Ice and snow sports Promotion Ambassador: Yao Ming, famous worldwide for his success in basketball, now has another title. And it is in this role that former Houston Rockets center and NBA great addressed current events - both political and athletic.
First and foremost was the topic of Peng Shuai, whose sexual abuse accusations and subsequent absence from the public eye drew international ire and calls for an Olympic boycott.
Ming said in a news conference over the weekend that he has known Peng for about 20 years and that the two “had a pleasant chat”.
“We asked many questions about the game as we were not familiar with snow sports.”
Yao and Shuai were photographed together the same day that she denied that she had made any claim against the government. Their photo op for social media seemed stilted and part of a campaign to repair the country’s image.
It was unclear if Yao said Peng was OK. Some, including the translator for the news conference, heard him say “she was fine that day,” but others thought Yao said “we were all fine that day.”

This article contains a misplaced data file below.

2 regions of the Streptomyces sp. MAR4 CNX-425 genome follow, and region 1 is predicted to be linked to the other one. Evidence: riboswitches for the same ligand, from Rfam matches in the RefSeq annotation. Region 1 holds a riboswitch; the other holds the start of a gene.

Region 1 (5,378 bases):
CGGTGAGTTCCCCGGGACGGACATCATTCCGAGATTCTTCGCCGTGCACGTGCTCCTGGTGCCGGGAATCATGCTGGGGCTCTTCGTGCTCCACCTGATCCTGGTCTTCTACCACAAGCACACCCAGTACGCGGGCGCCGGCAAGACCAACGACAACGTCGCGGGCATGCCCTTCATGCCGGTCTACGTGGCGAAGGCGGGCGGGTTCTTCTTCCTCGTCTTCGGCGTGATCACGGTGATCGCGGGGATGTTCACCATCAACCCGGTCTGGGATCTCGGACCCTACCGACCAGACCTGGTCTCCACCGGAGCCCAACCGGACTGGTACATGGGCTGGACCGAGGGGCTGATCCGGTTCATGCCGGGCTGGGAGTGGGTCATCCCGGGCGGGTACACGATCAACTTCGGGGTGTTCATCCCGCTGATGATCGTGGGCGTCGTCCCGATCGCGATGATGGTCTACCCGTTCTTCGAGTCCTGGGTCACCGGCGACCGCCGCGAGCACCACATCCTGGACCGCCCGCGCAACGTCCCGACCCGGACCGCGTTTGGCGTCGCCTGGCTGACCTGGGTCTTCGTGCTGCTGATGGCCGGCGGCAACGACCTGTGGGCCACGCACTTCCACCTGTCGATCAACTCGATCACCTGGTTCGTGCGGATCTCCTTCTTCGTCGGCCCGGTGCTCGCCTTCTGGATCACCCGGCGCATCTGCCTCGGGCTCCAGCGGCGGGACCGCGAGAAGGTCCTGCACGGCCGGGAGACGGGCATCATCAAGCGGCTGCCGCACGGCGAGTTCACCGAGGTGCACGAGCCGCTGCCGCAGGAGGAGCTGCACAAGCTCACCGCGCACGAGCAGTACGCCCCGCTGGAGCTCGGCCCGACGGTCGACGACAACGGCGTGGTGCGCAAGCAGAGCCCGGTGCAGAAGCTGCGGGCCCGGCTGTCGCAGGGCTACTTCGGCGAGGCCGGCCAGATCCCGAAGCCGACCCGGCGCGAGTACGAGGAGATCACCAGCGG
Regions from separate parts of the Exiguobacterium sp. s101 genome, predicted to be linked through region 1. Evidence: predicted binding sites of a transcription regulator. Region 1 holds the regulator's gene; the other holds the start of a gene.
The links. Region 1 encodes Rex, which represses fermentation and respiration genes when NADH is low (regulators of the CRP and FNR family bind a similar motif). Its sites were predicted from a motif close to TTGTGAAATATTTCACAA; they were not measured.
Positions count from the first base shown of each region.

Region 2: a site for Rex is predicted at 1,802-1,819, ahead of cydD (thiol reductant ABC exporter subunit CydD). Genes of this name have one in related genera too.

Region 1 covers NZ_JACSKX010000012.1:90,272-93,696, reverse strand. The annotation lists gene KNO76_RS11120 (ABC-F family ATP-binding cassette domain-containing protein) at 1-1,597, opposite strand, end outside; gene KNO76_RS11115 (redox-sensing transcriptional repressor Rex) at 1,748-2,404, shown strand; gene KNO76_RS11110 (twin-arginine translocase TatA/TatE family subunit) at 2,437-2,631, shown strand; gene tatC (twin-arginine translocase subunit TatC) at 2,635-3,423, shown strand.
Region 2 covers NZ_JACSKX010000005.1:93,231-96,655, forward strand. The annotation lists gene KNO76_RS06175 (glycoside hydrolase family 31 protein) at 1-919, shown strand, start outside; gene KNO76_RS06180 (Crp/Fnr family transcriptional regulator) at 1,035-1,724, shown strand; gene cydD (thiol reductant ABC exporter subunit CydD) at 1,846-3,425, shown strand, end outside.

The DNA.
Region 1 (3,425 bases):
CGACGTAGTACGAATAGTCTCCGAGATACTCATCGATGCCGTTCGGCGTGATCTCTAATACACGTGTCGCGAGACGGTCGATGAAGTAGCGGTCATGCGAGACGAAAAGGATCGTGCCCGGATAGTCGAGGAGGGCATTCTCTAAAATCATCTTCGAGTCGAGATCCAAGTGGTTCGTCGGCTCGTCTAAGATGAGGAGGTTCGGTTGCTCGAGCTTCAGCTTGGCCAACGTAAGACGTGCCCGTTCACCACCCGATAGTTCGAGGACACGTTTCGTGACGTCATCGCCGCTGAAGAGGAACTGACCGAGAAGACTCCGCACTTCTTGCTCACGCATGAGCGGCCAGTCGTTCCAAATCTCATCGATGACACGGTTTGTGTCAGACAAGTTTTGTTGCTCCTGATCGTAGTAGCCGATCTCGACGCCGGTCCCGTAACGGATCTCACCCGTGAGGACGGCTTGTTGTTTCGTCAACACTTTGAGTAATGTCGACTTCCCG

Aware of the diplomatic boycotts that have ensured over Peng, Yao used anecdotes and humor in addressing the controversy. He used his church going days in China as an example.
“On that occasion, even with the neighbors I had bickered with, I would nod my head [saying hello],” he said. “Then we went on with whatever we needed to do. I think we need more of this kind of temple gathering.”
He also called sports a ‘bridge for communication’, saying there are sometimes collisions on bridges, but “we hope we can keep the bridge.”
Yao also talked about Djokovic: “I’m not in a position to comment if he did right or wrong. [But] speaking as a former athlete, I think it’s a pity for a player to lose such an opportunity and for the spectators to lose an opportunity to enjoy watching the player’s skills.”
Yao also addressed the recent comments by Enes Kanter the Boston Celtics center who has been critical of China’s treatment of their Muslim minorities and Tibet but he said he couldn’t comment on Kanter’s position: “Everyone receives information from different channels, and it may lead to different points of view.”